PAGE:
Unit 5: Top 10 Theories, Policies, & Growth Concepts to Know (Macro)
Unit 5: Top 10 things you need to know about classical theory, Keynesian theory, monetarism, crowding out effect, short-run and long-run Phillips curves, loanable funds market, and economic growth. This is geared toward college-level principles of macro courses and students enrolled in AP Economics. Top 10 concepts discussed in this video: #1. Classical vs. Keynesian Economics, #2. Criticisms of Fiscal & Monetary Policy, #3. Long-Run Economic Growth, #4. Real Interest Rates & Growth, #5. Loanable Funds Crowding Out Effect, #6. Loanable Funds Savings, #7. Phillips Curve Aggregate Demand, #8. Phillips Curve Aggregate Supply, #9. Phillips Curve Inflation Expectations, and #10. Phillips Curve in the Long Run.
Unit 5 Monetary & Fiscal Combinations
Crowding out is the effect of a rise in interest rates caused by increased borrowing by the federal government. Higher interest rates "crowd out" consumer (C) and business borrowing (Ig). Interactions between monetary policy and fiscal policy can affect overall AD - an expansionary fiscal policy with a tight monetary policy can cause "crowding out."
The Phillips Curve illustrates the inflation unemployment tradeoff and how this tradeoff differs in the short-run and long-run.
Economic growth is measured by changed in real GDP and/or by changes in real GDP per capita.
Economic growth is concerned with increasing an economy's total productive capacity at full employment. This output is represented by a vertical long-run AS curve so economic growth can be shown as a rightward shift of a nation's LRAS curve or rightward shift of its PPC.
Keynesian model is based on the belief that fiscal policy works through AD in the short run. Monetary policy works through interest rates and investment which also affects AD.
Classical model represents an idealized version of a private-enterprise economy where AD/AS together determine the price level.
Monetarists focus on changes in the money supply; remember MV=PQ.
Supply-Side economics emphasizes factors that cause the AS curve to shift. Inflation and stagflation are caused by decreases in AS not AD. They recommend microeconomic solutions like less government intervention and improved productivity.
Unit 5 Student Wiki
Loanable Funds Market: Shows relationship between real interest rates and the quantity of loanable funds. If the government borrows money, the demand shifts right (or private supply shifts left). (Bianca L.)
Crowding Out Effect: In a recession, the government may increase spending to raise the aggregate demand, but the government borrows money, raising real interest rates. This then reduces the prices sector spending, which can be detrimental to long term growth. (Bianca L.)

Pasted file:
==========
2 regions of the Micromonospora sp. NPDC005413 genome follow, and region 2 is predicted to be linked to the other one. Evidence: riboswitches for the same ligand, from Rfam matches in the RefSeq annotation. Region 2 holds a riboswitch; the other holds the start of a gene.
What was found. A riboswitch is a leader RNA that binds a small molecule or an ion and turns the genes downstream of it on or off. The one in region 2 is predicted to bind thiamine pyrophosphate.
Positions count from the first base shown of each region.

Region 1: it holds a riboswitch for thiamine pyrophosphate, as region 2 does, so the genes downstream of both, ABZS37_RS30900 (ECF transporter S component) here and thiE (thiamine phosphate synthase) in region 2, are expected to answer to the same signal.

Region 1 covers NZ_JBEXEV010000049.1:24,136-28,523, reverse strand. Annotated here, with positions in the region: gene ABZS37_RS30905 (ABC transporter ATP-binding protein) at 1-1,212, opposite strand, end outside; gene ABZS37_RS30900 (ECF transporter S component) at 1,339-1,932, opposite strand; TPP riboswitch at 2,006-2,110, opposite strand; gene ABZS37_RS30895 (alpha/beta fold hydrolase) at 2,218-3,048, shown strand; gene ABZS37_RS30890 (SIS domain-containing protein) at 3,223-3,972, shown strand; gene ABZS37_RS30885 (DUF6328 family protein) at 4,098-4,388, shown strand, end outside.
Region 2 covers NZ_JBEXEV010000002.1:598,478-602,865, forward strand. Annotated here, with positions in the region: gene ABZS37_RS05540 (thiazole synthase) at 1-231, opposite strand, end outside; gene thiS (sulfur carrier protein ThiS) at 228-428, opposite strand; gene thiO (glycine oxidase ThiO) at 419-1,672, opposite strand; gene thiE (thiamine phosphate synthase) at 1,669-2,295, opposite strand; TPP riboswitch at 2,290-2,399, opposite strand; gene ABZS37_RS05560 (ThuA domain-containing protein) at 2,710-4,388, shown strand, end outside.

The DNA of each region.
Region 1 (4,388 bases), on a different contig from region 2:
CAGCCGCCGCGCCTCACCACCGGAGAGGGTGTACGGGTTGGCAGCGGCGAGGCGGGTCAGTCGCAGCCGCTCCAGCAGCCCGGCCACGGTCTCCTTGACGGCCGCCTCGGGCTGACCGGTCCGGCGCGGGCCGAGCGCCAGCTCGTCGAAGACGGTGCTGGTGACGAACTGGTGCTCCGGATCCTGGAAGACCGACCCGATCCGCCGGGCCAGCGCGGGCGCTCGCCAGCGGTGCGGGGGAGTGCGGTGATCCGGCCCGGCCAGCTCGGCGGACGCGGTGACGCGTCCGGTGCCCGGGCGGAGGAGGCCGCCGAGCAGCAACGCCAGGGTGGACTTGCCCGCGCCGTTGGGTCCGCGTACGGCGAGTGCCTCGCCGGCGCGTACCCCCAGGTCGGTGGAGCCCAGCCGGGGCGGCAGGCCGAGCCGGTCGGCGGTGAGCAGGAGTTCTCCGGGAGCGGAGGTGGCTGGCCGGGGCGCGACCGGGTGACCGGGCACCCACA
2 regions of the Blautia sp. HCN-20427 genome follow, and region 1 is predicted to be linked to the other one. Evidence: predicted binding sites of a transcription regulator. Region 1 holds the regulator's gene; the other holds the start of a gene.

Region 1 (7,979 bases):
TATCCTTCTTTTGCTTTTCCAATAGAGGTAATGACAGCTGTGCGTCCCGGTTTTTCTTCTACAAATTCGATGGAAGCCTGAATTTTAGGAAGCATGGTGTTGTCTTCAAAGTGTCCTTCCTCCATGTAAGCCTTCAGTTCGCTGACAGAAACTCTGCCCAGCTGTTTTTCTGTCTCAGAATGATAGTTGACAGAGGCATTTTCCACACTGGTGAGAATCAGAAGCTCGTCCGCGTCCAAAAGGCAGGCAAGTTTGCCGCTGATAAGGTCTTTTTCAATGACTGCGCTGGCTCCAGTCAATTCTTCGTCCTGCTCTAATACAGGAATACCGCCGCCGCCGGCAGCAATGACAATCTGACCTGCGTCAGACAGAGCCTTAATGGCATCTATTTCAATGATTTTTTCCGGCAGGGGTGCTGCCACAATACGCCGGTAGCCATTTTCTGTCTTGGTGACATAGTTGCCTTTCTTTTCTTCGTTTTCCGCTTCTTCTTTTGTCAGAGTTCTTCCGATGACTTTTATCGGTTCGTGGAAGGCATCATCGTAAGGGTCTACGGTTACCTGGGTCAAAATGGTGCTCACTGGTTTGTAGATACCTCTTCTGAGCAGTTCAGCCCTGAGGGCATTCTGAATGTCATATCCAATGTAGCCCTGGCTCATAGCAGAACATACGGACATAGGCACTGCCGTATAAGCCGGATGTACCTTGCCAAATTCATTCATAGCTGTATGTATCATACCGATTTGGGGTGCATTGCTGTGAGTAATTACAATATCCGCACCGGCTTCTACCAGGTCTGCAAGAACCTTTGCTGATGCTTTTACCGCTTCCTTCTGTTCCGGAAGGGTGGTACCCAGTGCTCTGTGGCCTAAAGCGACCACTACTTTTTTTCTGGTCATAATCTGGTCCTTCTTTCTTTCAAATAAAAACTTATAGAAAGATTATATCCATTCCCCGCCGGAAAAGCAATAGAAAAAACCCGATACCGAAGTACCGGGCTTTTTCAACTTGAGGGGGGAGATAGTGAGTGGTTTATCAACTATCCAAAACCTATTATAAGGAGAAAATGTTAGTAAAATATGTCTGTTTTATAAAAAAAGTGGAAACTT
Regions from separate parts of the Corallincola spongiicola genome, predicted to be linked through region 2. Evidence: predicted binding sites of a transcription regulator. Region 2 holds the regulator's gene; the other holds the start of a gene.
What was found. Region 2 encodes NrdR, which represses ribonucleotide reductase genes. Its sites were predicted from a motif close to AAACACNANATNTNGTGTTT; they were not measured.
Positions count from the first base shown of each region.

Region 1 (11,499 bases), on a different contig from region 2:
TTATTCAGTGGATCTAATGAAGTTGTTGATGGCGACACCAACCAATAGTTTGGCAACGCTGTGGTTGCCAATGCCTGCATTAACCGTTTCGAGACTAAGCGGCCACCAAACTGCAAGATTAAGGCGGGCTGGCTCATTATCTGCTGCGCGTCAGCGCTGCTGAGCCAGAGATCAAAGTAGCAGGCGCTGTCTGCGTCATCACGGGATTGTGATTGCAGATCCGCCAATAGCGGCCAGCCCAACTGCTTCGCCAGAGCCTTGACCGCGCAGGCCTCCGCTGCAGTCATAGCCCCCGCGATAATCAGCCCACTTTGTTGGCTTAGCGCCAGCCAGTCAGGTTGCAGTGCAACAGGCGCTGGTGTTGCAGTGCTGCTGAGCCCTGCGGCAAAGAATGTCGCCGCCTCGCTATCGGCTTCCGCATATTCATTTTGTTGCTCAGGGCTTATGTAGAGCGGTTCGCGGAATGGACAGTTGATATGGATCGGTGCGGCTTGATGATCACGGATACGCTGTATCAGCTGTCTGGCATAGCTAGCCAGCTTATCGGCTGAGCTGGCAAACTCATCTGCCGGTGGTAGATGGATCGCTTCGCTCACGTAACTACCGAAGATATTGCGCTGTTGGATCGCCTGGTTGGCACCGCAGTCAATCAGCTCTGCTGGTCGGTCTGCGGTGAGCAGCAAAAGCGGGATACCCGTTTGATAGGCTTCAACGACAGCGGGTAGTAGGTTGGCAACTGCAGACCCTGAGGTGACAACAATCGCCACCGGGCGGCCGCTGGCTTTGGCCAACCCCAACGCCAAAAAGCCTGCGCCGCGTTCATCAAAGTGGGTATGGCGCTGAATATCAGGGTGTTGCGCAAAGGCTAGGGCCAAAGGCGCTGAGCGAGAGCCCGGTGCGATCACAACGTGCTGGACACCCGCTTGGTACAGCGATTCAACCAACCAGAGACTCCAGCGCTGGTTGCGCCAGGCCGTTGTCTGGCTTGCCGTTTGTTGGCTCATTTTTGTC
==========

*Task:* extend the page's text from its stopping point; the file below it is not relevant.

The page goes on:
Phillips Curve: Shows inverse relationship between inflation and unemployment in the short run. The long run phillips curve is vertical at the natural rate of unemployment. (Bianca L.)
Monetary Rule: The Monetarist rule that the Fed should only increase the money supply by the amount that the economy is expected to grow at. For example, if the economy is growing at a rate of 3%, increase the money supply by 3% (Richard G.)
Rational Expectation Theory: The theory that people plan ahead for the effects of fiscal and monetary policies, and thus counteract the intended effects of the policy. As a result, real output does not change. (Bianca L.)
Supply-Side Economics: The policy in which the government lowers income tax and capital gains tax in order to reduce regulation and allow for the aggregate supply curve to shift right (Dan M.).
Economic Growth: an increase in real GDP per capita over time; growth lessens the burden of scarcity; main sources of growth include increases in resources and increases in productivity (health, training, education, motivation improvements); shown graphically by a rightward shift of the PPC curve or a rightward shift of the long-run aggregate supply curve. (Jen S.)
Capital Stock: All the capital goods in an economy such as machinery, tools, etc. These are business investments. When interest rates are high, capital goods are less likely to be replaced and therefore capital stock can shrink. This would be detrimental to economic growth. (Bianca L.)
Growth and Long Run Aggregate Supply: The Long Run Aggregate Supply curve is a perfectly vertical line. In the long run, capital, technology, and labor will affect the AS because at this point it is assumed that everything in the economy is being used optimally. (Ali P.)
Growth and the Production Possibilities Curve: The PPC is an excellent way to show economic growth. If you are operating on the curve, you are operating at full efficiency with minimal unemployment. To the left of the curve shows signs of recession, and to the right of the curve shows signs of the future. One way for the curve to shift rightwards is to have a sudden boom in technology (Ray I)
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